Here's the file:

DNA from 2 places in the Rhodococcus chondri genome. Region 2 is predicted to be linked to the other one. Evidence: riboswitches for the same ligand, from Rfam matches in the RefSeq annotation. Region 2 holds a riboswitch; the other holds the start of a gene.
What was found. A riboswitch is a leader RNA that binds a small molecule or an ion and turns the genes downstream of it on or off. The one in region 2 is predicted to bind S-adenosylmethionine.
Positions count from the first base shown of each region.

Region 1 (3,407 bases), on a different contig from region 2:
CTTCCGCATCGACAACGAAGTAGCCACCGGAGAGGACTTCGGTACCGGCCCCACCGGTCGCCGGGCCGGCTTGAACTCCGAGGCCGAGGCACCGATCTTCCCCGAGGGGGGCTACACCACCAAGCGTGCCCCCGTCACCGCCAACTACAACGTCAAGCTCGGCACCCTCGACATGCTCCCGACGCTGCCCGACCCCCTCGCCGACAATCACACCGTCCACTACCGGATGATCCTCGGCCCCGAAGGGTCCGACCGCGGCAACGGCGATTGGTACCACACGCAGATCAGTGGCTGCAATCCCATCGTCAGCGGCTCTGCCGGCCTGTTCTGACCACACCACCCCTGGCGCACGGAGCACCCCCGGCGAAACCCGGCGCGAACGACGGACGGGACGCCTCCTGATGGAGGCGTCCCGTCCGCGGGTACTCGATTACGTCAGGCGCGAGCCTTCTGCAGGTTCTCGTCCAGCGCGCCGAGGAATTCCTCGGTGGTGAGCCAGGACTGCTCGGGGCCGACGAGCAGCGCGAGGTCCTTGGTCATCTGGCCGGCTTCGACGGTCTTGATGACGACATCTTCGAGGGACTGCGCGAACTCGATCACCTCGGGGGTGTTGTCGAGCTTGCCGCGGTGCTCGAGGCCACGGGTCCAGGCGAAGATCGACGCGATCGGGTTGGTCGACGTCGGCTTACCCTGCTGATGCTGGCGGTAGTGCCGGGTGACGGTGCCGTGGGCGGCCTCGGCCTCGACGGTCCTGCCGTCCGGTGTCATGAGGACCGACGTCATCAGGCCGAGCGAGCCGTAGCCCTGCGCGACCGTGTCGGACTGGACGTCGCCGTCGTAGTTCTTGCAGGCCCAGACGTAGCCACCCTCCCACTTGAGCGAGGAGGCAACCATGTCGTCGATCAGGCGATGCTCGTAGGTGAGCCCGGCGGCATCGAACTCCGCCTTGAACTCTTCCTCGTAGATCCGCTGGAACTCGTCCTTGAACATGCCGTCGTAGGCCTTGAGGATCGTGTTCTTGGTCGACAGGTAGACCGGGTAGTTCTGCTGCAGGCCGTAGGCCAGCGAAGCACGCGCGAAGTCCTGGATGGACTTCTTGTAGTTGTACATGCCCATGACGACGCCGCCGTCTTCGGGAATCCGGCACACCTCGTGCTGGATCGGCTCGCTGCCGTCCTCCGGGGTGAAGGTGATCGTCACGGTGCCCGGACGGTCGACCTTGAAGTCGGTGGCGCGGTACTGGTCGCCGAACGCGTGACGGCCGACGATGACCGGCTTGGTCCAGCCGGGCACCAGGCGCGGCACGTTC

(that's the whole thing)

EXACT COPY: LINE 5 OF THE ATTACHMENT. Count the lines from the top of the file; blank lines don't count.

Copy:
CTTCCGCATCGACAACGAAGTAGCCACCGGAGAGGACTTCGGTACCGGCCCCACCGGTCGCCGGGCCGGCTTGAACTCCGAGGCCGAGGCACCGATCTTCCCCGAGGGGGGCTACACCACCAAGCGTGCCCCCGTCACCGCCAACTACAACGTCAAGCTCGGCACCCTCGACATGCTCCCGACGCTGCCCGACCCCCTCGCCGACAATCACACCGTCCACTACCGGATGATCCTCGGCCCCGAAGGGTCCGACCGCGGCAACGGCGATTGGTACCACACGCAGATCAGTGGCTGCAATCCCATCGTCAGCGGCTCTGCCGGCCTGTTCTGACCACACCACCCCTGGCGCACGGAGCACCCCCGGCGAAACCCGGCGCGAACGACGGACGGGACGCCTCCTGATGGAGGCGTCCCGTCCGCGGGTACTCGATTACGTCAGGCGCGAGCCTTCTGCAGGTTCTCGTCCAGCGCGCCGAGGAATTCCTCGGTGGTGAGCCAGGACTGCTCGGGGCCGACGAGCAGCGCGAGGTCCTTGGTCATCTGGCCGGCTTCGACGGTCTTGATGACGACATCTTCGAGGGACTGCGCGAACTCGATCACCTCGGGGGTGTTGTCGAGCTTGCCGCGGTGCTCGAGGCCACGGGTCCAGGCGAAGATCGACGCGATCGGGTTGGTCGACGTCGGCTTACCCTGCTGATGCTGGCGGTAGTGCCGGGTGACGGTGCCGTGGGCGGCCTCGGCCTCGACGGTCCTGCCGTCCGGTGTCATGAGGACCGACGTCATCAGGCCGAGCGAGCCGTAGCCCTGCGCGACCGTGTCGGACTGGACGTCGCCGTCGTAGTTCTTGCAGGCCCAGACGTAGCCACCCTCCCACTTGAGCGAGGAGGCAACCATGTCGTCGATCAGGCGATGCTCGTAGGTGAGCCCGGCGGCATCGAACTCCGCCTTGAACTCTTCCTCGTAGATCCGCTGGAACTCGTCCTTGAACATGCCGTCGTAGGCCTTGAGGATCGTGTTCTTGGTCGACAGGTAGACCGGGTAGTTCTGCTGCAGGCCGTAGGCCAGCGAAGCACGCGCGAAGTCCTGGATGGACTTCTTGTAGTTGTACATGCCCATGACGACGCCGCCGTCTTCGGGAATCCGGCACACCTCGTGCTGGATCGGCTCGCTGCCGTCCTCCGGGGTGAAGGTGATCGTCACGGTGCCCGGACGGTCGACCTTGAAGTCGGTGGCGCGGTACTGGTCGCCGAACGCGTGACGGCCGACGATGACCGGCTTGGTCCAGCCGGGCACCAGGCGCGGCACGTTC